However, the real issue from my limited perspective is you are addressing a symptom, the the real issues. We don't as a county or state provide adequate training to our younger generations to enable them to earn a livable income. Where are the technical training programs? By that, I mean the training for plumbers, mechanical drafts people, machinists, welders, electricians or electronic technicians. We as a county don't appear to want to create an attractive environment for businesses.
When a company begins looking for a place establish a new location to produce a product it looks for infrastructure. That includes adequate roads, local securities, utilities and training programs. It also looks for an encouraging local culture and economic climate. That is what the Chinese have been doing for the past 35 years. In the 1980's, those who were in production operations could easily see the writing on the wall. The Chinese told us their future goal was to have 80% of global production done in their country.
The Chinese have built roads, dams for electricity and buildings as well as starting new training programs to provide a trained work force for future businesses. They knew if they didn't produce products that could be sold on the world market they could never have an economically viable nation. We in the USA have forgotten that lesson. Producing real tangible products is the fundamental basis of any real economy. Services are necessary, but if we can't sell a tangible product we don't really have an economy.
If we want to have a livable wage environment for our youth we have to make that same type of decision. We need to attract businesses that provide viable incomes for our future generations. I am not attempting to define what that looks like, but there are businesses that have viable products that could be attracted to our community given an attractive culture and economic climate.
Providing low-income housing may be at best a 'band-aid' fix, but it doesn't in my opinion address the real issues. Not everyone can be a computer programmer or engineer. We need to empower our youth to be more productive members of society. They need help in finding a way to earn a livable income. That is our job as elders of the community.
The state legislature has just approved a $0.81 increase to pay for schools in our state. As much as I don't want to pay more taxes, that makes sense to me. We need our children to have a good education to have a viable country. We need to pay our teachers a livable income so they will provide a good education to the students. We need to provide proper facilities for education programs.
If they want to increase my property taxes, then they need to show me a plan that is something more than providing low-income housing. The only ones who really benefit from that are the property owners - they get an income stream that provides them a future capital gains at my expense.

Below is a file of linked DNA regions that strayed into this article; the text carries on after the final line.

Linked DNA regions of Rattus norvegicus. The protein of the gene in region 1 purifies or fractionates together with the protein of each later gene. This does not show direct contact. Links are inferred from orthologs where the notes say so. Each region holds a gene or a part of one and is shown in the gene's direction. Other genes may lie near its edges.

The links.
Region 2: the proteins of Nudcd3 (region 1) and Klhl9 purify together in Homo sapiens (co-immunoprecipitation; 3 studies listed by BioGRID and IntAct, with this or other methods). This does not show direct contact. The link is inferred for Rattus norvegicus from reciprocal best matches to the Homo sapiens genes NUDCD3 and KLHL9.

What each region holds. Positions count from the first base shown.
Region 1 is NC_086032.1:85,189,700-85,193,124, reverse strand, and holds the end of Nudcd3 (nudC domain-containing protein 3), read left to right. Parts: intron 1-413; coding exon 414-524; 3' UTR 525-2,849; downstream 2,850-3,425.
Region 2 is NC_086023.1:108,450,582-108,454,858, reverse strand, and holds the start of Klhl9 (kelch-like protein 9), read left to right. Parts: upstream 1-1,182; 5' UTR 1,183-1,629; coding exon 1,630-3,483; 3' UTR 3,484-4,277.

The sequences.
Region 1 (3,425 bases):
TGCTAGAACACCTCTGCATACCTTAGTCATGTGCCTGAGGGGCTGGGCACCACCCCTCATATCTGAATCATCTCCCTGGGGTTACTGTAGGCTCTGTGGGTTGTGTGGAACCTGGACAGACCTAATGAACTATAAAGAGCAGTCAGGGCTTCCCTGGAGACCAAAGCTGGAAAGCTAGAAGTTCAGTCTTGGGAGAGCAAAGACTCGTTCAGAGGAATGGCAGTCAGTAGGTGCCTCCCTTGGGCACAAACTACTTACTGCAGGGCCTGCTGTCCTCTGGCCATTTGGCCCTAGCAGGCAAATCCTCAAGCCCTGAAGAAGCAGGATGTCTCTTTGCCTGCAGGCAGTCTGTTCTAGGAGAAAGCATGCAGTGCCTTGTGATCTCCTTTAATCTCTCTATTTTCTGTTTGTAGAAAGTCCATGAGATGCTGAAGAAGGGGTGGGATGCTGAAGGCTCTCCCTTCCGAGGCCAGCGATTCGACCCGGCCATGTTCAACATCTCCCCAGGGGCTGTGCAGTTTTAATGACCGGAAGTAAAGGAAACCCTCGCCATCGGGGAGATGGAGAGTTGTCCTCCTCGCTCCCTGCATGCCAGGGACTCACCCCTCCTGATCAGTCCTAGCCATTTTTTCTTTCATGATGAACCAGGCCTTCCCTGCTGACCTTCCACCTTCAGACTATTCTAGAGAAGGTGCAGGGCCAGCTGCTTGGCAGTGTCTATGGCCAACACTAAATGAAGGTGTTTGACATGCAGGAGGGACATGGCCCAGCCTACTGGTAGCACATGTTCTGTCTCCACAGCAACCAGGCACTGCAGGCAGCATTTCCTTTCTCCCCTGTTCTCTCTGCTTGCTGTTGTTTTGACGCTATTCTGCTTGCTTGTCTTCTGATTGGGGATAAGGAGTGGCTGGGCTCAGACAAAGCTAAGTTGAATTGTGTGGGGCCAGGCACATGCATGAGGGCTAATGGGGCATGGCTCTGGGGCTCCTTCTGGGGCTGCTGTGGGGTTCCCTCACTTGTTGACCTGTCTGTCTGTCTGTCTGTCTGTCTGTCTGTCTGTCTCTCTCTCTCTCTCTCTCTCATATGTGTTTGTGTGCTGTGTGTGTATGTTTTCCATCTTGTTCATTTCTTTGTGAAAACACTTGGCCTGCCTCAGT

If they increase taxes, I guarantee you that rental property owners will increase the rents to compensate. Is that what you really want? How do I know? I know because we used to be landlords and have seen the process up close. What is proposed is not, in my opinion, a good long-term solution for the community.
Port Townsend, WA
[Editor's note: The Tri-Area Community Development Plan was written in 1982 nearly 35 years ago. Read about the rate of growth and development then, the growth struggles that the people of the Tri-Area faced, and then compare it to now nearly four decades later and see how similar the current times are.]
(Tri-Area Times) The Tri-Area of Jefferson County, including the semi-rural communities of Hadlock, Irondale, and Chimacum, is an area of unique qualities. It is located on the Quimper Peninsula near to the county's major population center, Port Townsend. The Tri-Area's topographic characteristics (varying from the beaches and cliffs along the bay to the inland valleys and ridges), its abundant natural resources (including forest and marine resources), its astounding beauty and tranquility, and the enthusiasm of those sturdy individuals and families who settled in the Tri-Area to maintain a chosen lifestyle have all contributed to the area's desirability as a community.
The communities of Hadlock, Irondale, and Chimacum have a colorful history of economic prosperity and decline. Enthusiastic business ventures brought many individuals and families to the area; however, during times of economic decline, many migrated away. Throughout the years the Tri-Area has primarily maintained a rural character. It is apparent, however, that as the population continues to grow and development pressures increase, the beauty and charm of the area may be lost to uncontrolled growth.
An uncharted course for the Tri-Area's growth and development could jeopardize the lifestyle that many have come to enjoy. Recognizing this, the citizens of the Tri-Area communities of Hadlock, Irondale, and Chimacum asked the Jefferson County Board of Commissioners to assist with a planning program to address future growth and development of the area. This community development plan is a product of that program. It serves as a written expression of the thoughts of the people of the Tri-Area about the future of the area and their lifestyles.